And it’s always good to make your customer feel like they’ve made a huge score, says Hemmer.

“Just be prepared for people to try to negotiate,” she says. “Price high so you can lower it and make the buyer feel like they negotiated the lower price.”

Get ready for the haters.

There’s a difference between being a cynic and being realistic when it comes to how people will respond to your new venture. Just sayin’.

But as with any business or money matter, you’ll likely find yourself feeling some friction with a customer or two in just a matter of time. And as long as you remember that haters gon’ hate—and their shenanigans have nothing to do with you—really, you should be just fine.

“Every once in a while, people think that we are taking advantage of someone,” Stephenson says. “But that is far from the truth! We keep good relationships with both our vendors (thrift store owners and flea market vendors) and our customers.

“We definitely aren’t out to scam people. Our local thrift stores make some good money on us on a monthly basis, our buyers get to buy an item at a discounted cost, and we get to benefit from a payment for our time for finding an item and connecting it to the person looking for it, and at a discounted cost. It’s a win–win for everyone!”

Just remember why you’re doing this.

Unfortunately, many find that turning what they love into a job becomes more of a job instead of doing what they love. This doesn’t have to be your sad tale, however, as long as you remember why you started in the first place.

I love the hunt so much.

“Hands down I love the hunt of finding items,” says Stephenson. “It is a thrill for me. It’s exciting looking for items and trying to figure out which will have the best return on investment. I get an extra pep in my step on days that I am visiting thrift stores because I love the hunt so much.”

Beware Certain Items

But hold on: Even though we’ve established all these perks of thrift shopping, that doesn’t mean you should only shop at second-hand stores. As Charles would tell you, used clothes are terrific. An old hotplate with a fraying power cable? Not so much.

By all means, channel your inner Macklemore and pop some tags; the come-ups are out there. But not with these items. Next time you stop by the Salvation Army shop, make sure you don’t throw even a few quarters at…

1. Children’s Car Seats

Car seats have expiration dates. Who knew?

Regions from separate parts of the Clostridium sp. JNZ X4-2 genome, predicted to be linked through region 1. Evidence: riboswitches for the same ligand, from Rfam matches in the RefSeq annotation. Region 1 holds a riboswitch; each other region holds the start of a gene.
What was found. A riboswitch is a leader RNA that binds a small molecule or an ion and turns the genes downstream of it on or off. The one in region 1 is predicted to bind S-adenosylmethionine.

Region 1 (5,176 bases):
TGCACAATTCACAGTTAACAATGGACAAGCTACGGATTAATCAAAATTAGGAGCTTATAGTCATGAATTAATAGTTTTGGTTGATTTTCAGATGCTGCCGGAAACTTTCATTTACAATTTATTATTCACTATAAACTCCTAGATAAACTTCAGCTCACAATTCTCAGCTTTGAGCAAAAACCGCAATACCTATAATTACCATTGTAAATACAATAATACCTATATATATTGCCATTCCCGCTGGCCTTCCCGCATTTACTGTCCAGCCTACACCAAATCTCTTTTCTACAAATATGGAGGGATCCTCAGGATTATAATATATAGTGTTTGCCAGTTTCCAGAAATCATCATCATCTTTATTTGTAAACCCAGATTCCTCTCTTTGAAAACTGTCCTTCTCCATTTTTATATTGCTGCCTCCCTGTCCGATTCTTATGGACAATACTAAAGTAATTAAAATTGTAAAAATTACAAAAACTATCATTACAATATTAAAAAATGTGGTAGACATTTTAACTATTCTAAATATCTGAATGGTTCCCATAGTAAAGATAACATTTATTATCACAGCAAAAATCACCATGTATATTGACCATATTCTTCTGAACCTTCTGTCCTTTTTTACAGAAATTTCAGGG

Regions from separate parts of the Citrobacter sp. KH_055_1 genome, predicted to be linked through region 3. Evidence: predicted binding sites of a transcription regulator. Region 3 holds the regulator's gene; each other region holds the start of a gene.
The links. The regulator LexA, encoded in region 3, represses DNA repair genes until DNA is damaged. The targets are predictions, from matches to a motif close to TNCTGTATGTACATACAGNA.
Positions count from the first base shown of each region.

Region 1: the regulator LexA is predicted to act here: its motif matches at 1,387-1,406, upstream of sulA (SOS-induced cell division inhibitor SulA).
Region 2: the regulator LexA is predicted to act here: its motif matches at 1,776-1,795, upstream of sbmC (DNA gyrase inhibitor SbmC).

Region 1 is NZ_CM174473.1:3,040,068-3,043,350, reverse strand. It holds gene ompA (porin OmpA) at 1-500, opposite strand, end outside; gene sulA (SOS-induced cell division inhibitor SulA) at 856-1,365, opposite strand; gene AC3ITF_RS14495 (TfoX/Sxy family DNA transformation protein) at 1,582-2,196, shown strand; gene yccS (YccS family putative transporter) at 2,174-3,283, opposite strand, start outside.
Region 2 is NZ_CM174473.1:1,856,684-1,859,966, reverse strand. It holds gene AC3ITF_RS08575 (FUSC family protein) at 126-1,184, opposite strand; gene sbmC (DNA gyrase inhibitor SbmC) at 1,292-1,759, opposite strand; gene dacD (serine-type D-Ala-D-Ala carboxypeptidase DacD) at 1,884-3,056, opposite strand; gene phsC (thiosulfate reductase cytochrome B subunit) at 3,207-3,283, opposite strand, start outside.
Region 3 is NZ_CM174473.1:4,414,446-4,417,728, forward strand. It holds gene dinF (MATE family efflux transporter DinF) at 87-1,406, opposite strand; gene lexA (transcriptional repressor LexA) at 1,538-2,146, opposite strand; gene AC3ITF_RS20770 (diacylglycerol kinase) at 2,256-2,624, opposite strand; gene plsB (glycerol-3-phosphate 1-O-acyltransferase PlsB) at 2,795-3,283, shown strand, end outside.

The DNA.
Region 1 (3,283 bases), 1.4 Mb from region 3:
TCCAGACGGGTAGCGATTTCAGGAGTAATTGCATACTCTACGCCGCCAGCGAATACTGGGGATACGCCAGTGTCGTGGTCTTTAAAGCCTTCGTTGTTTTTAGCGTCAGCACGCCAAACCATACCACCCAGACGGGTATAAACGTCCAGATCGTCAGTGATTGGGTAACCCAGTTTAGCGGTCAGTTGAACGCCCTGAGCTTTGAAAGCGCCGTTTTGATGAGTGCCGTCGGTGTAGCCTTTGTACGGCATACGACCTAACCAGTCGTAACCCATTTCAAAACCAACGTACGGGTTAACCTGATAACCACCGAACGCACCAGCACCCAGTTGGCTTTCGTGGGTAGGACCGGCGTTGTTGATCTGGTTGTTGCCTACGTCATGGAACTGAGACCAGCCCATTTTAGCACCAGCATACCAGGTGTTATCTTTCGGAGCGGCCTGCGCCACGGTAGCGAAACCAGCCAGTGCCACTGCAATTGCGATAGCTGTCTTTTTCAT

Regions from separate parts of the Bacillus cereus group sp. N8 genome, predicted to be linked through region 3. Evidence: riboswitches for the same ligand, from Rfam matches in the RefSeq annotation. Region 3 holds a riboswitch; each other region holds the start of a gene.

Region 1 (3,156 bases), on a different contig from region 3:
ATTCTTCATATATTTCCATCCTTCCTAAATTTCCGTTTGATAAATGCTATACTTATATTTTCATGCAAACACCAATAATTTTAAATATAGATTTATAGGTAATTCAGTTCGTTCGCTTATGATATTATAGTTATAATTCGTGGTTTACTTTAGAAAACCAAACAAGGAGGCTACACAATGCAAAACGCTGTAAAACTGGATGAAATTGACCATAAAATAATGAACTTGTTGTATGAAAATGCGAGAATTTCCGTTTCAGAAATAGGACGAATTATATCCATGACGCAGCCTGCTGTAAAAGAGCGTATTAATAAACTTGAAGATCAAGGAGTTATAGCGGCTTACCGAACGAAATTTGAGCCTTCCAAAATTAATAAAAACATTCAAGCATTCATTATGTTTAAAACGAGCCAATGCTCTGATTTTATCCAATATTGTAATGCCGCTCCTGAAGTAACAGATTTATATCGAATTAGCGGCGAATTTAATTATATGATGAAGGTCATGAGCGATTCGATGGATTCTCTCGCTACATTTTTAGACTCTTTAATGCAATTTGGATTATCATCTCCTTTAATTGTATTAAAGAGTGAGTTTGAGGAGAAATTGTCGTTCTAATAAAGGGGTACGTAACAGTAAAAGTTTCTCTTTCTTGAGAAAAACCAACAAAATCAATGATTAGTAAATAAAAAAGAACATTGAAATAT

Luckily, new mom Diana Kozlowski. In 2015, Kozlowski’s parents gave her a nice new car seat, which they found on clearance at a local toy store. It was a steal, they admitted. There was a reason the car seat was so discounted, though.

Kozlowski’s parents, like most caregivers, didn’t know to check. The car seat was expired.

“I mean, my parents wouldn’t willingly go buy an expired seat,” Kozlowski told NBC Chicago. “Let alone [that the seat was] expired for two years when they bought it. [It] was two years. It was like 2012.”

Kozlowksi found the expiration date on the base of the seat, and she didn’t use it. But how many more thrift-store car seats are sitting there expired, unfit for use, and ready to be plucked up by unknowing parents?

Car seats expire between 6 and 12 years from their manufacturing date, the Juvenile Products Manufacturers Association told NBC Investigates. During this time, the plastics and styrofoam in the seat can degrade, creating a risk of failure during an accident. That’s not the only reason to avoid second-hand car seats, though.

Car seats should never be used after they’re involved in an accident, even if they were unoccupied during the crash. While the National Highway Traffic Safety Administration recommends replacing seats that after moderate to severe crashes, other organizations, like Car Seats For The Littles (CSFTL), say it’s likely you’ll need to replace the seat even after a minor collision; the difference depends on how the car seat was manufactured.

CSFTL, a 501(c)(3) organization focused on car seat safety, says “hairline fractures, not visible to the naked eye, and other damage can occur [in a crash] and cause your seat to fail in the event of a second crash.”

When you buy a second-hand car seat, there’s no way to know if that seat was involved in a fender bender, and when it comes to your kids’ safety, it’s better to be overcautious. If you see one in the thrift store, just stay away.

2. Bicycle Helmets

Bike helmets aren’t ultra-resilient armor. They’re not designed to protect you from repeated impacts—you shouldn’t think of them like Captain America’s shield for your head.